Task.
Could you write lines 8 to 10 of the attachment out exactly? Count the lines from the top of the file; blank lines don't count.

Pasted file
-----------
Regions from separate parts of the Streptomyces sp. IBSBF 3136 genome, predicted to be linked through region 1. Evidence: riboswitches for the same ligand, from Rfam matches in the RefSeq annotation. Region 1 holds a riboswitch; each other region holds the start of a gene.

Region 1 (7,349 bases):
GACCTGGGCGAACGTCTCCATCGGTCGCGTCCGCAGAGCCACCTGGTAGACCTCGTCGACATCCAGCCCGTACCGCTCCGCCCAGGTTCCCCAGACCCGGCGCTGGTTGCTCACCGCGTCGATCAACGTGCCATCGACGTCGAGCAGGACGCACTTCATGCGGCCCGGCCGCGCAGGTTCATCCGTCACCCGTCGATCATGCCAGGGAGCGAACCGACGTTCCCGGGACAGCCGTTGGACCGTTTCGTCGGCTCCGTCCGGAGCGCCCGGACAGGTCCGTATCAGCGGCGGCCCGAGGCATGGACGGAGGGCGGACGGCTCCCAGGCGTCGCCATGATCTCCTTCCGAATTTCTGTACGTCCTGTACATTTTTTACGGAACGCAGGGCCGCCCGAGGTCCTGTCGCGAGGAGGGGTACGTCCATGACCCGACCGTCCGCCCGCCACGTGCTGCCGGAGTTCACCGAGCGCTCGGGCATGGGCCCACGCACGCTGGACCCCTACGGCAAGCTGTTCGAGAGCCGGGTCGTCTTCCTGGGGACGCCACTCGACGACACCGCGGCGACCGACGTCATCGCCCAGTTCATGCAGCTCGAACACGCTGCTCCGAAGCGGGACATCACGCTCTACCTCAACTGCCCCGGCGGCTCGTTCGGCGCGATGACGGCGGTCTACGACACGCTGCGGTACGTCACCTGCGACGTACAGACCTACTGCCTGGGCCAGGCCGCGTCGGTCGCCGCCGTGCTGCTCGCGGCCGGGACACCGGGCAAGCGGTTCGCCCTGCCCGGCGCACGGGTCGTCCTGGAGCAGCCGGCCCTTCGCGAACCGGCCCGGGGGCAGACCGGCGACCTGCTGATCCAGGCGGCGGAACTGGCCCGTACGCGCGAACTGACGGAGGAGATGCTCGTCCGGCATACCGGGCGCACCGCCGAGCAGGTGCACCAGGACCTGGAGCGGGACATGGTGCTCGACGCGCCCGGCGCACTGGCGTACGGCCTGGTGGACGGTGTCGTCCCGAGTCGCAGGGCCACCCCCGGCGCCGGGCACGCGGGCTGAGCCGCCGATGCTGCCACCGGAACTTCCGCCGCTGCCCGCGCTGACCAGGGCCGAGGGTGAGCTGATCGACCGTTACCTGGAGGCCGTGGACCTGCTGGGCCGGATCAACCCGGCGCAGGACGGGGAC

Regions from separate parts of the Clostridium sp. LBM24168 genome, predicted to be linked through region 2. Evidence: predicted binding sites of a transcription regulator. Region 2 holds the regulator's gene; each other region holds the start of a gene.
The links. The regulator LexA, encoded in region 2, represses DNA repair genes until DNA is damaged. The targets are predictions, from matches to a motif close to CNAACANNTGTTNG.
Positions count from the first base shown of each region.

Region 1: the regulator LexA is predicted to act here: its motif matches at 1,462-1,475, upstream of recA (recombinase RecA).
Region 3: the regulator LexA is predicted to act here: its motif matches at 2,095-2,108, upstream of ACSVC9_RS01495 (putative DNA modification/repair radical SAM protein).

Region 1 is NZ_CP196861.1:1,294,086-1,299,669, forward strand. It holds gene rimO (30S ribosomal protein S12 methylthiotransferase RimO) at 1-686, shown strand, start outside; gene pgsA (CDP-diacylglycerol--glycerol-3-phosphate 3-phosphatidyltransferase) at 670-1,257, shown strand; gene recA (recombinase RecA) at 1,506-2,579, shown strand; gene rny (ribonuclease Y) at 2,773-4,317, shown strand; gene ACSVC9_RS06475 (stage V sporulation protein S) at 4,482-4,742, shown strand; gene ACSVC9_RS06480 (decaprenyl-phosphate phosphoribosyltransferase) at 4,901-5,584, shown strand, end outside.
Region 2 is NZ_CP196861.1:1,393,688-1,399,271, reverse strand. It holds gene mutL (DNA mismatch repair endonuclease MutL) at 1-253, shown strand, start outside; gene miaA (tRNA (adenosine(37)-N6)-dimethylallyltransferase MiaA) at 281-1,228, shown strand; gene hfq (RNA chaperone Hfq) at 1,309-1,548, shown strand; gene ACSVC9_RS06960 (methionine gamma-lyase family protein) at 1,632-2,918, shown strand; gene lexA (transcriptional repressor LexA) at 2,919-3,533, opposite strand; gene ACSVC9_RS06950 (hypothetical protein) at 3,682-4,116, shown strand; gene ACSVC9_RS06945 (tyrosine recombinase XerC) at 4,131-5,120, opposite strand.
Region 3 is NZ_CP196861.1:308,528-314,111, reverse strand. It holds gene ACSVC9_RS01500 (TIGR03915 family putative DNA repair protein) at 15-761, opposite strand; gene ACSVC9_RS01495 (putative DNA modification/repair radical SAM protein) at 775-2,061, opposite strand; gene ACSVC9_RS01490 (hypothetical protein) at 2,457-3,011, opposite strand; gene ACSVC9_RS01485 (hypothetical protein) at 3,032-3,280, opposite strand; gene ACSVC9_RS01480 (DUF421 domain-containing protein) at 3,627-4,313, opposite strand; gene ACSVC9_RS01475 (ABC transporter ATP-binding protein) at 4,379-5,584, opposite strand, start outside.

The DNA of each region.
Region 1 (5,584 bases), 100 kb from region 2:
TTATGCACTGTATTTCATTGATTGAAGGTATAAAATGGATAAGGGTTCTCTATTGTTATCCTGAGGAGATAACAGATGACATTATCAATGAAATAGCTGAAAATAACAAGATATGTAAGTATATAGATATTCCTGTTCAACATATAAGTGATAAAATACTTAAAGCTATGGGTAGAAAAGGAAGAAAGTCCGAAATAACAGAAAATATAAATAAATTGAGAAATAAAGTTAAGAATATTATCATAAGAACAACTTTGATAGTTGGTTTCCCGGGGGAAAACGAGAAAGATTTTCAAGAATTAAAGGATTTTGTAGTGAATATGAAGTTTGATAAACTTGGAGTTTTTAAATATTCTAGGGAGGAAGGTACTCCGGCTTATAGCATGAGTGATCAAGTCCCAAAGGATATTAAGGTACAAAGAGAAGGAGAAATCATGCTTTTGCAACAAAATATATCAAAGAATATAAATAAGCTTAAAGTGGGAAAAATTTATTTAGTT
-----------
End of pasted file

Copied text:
Region 3: the regulator LexA is predicted to act here: its motif matches at 2,095-2,108, upstream of ACSVC9_RS01495 (putative DNA modification/repair radical SAM protein).

Region 1 is NZ_CP196861.1:1,294,086-1,299,669, forward strand. It holds gene rimO (30S ribosomal protein S12 methylthiotransferase RimO) at 1-686, shown strand, start outside; gene pgsA (CDP-diacylglycerol--glycerol-3-phosphate 3-phosphatidyltransferase) at 670-1,257, shown strand; gene recA (recombinase RecA) at 1,506-2,579, shown strand; gene rny (ribonuclease Y) at 2,773-4,317, shown strand; gene ACSVC9_RS06475 (stage V sporulation protein S) at 4,482-4,742, shown strand; gene ACSVC9_RS06480 (decaprenyl-phosphate phosphoribosyltransferase) at 4,901-5,584, shown strand, end outside.
Region 2 is NZ_CP196861.1:1,393,688-1,399,271, reverse strand. It holds gene mutL (DNA mismatch repair endonuclease MutL) at 1-253, shown strand, start outside; gene miaA (tRNA (adenosine(37)-N6)-dimethylallyltransferase MiaA) at 281-1,228, shown strand; gene hfq (RNA chaperone Hfq) at 1,309-1,548, shown strand; gene ACSVC9_RS06960 (methionine gamma-lyase family protein) at 1,632-2,918, shown strand; gene lexA (transcriptional repressor LexA) at 2,919-3,533, opposite strand; gene ACSVC9_RS06950 (hypothetical protein) at 3,682-4,116, shown strand; gene ACSVC9_RS06945 (tyrosine recombinase XerC) at 4,131-5,120, opposite strand.